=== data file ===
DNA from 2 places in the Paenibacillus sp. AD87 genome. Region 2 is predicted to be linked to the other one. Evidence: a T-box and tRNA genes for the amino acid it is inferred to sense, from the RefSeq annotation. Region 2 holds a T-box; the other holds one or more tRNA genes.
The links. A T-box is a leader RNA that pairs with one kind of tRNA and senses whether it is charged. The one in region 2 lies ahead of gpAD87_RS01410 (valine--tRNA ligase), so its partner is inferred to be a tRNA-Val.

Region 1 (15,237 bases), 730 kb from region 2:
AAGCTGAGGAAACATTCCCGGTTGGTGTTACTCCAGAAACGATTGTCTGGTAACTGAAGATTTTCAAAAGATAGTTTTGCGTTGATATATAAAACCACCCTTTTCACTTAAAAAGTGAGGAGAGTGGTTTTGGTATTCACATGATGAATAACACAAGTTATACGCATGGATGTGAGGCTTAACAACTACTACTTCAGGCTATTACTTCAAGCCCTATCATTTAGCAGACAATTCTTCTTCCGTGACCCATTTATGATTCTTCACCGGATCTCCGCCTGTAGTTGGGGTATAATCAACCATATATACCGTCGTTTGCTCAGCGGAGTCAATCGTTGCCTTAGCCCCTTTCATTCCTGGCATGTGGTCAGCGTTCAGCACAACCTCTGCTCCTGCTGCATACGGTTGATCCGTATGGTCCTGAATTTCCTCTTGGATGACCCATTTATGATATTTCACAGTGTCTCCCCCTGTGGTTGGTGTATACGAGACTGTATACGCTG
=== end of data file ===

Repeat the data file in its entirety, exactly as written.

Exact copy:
DNA from 2 places in the Paenibacillus sp. AD87 genome. Region 2 is predicted to be linked to the other one. Evidence: a T-box and tRNA genes for the amino acid it is inferred to sense, from the RefSeq annotation. Region 2 holds a T-box; the other holds one or more tRNA genes.
The links. A T-box is a leader RNA that pairs with one kind of tRNA and senses whether it is charged. The one in region 2 lies ahead of gpAD87_RS01410 (valine--tRNA ligase), so its partner is inferred to be a tRNA-Val.

Region 1 (15,237 bases), 730 kb from region 2:
AAGCTGAGGAAACATTCCCGGTTGGTGTTACTCCAGAAACGATTGTCTGGTAACTGAAGATTTTCAAAAGATAGTTTTGCGTTGATATATAAAACCACCCTTTTCACTTAAAAAGTGAGGAGAGTGGTTTTGGTATTCACATGATGAATAACACAAGTTATACGCATGGATGTGAGGCTTAACAACTACTACTTCAGGCTATTACTTCAAGCCCTATCATTTAGCAGACAATTCTTCTTCCGTGACCCATTTATGATTCTTCACCGGATCTCCGCCTGTAGTTGGGGTATAATCAACCATATATACCGTCGTTTGCTCAGCGGAGTCAATCGTTGCCTTAGCCCCTTTCATTCCTGGCATGTGGTCAGCGTTCAGCACAACCTCTGCTCCTGCTGCATACGGTTGATCCGTATGGTCCTGAATTTCCTCTTGGATGACCCATTTATGATATTTCACAGTGTCTCCCCCTGTGGTTGGTGTATACGAGACTGTATACGCTG